Coffee plays a vital part in the lives of Ethiopians. The coffee industry employs more than 12 million Ethiopians in the growing and processing of beans, which accounts for over 60% of the country's export revenue and is the primary source of income for thousands of farmers. It is no surprise then that the Ethiopian coffee ceremony is an integral part of their social and cultural lives.
It is a privilege to be invited to attend a coffee ceremony as it is a sign of friendship and hospitality. Indeed, it is customary to perform the coffee ceremony for friends and visitors.
The ceremony is performed by women wearing the traditional Ethiopian white dress. The process starts with the preparation of the ceremonial area by laying a bed of grass on the mud ground or placing an green grass mat on the floor. The ceremonial apparatus consists of a roasting pan, a small charcoal stove, a long-handled roasting pan, a grinder, a black clay coffee pot and tiny porcelain cups.
The process follows a long yet unhurried pace, starting with the lighting of the charcoal brazier (it has become more common practice to use gas-burners). Incense, such as Frankincense, is sometimes used to perfume the smoke. The lady will gently shake a handful of washed beans on a flat roasting pan over the brazier. When she is satisfied that the beans are perfectly roasted and the aromatic oil has been coaxed out, she will grin them using a mukecha which is a heavy wooden mortar and a long-handled zenezena pestle (although electric grinders are commonly used these days).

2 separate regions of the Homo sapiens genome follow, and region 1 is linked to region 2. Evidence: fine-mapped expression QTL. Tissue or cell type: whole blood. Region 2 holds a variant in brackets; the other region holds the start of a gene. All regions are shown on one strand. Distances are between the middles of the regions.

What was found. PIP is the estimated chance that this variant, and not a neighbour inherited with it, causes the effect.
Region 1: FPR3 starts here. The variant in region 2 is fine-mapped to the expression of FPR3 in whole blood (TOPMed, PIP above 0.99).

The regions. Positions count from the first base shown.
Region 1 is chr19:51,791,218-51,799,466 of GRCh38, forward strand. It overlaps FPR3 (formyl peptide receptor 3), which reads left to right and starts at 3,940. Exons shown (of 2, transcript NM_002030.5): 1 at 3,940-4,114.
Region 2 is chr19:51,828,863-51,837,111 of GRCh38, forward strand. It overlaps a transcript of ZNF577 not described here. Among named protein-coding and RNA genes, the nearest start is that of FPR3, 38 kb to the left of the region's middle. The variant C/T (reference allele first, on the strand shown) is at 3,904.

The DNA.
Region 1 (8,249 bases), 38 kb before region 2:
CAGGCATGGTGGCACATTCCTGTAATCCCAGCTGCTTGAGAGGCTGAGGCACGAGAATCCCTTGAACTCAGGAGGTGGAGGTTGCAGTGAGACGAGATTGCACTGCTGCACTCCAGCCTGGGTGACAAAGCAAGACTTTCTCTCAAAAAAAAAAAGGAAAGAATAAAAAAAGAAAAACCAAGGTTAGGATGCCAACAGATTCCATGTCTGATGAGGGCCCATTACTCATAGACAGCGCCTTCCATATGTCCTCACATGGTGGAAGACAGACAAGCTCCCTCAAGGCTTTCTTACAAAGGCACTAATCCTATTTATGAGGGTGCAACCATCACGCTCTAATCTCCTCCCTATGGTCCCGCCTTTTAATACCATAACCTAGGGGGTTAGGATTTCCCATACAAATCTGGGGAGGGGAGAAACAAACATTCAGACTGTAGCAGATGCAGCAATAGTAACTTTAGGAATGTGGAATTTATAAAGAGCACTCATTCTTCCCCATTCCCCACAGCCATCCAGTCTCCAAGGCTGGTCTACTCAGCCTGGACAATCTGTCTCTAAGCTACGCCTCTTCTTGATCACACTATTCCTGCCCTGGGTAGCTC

The ground coffee is boiled gently in a black clay pot called a jebena. The pot has a round base and the lid is made from horse hair or straw. Each guest is served three rounds of coffee with each round given a significant name. The first round of coffee is called abol, the second huletunya and the third, most important round, is bereka ('to be blessed'). The coffee is poured from a height of approximately one foot into the tiny porcelain cups.
The coffee may be sweetened with sugar, or spiced with ground ginger or clarified butter. The coffee, which may be flavoured with sugar, ground ginger or clarified butter, is usually accompanied by a damper-like bread that is baked into a large glossy disc and placed in a woven basket. Often, a platter is placed before the guests, with popcorn and caramel sweets.
Your sense are completely assailed by sight and sound - starting with the rattling of the beans as they tumble about on the roasting pan, the pungent incense smoke, the heady aroma of the roasting beans and finally to the most remarkable taste of the coffee that has been prepared with the lavish attention of a centuries old tradition.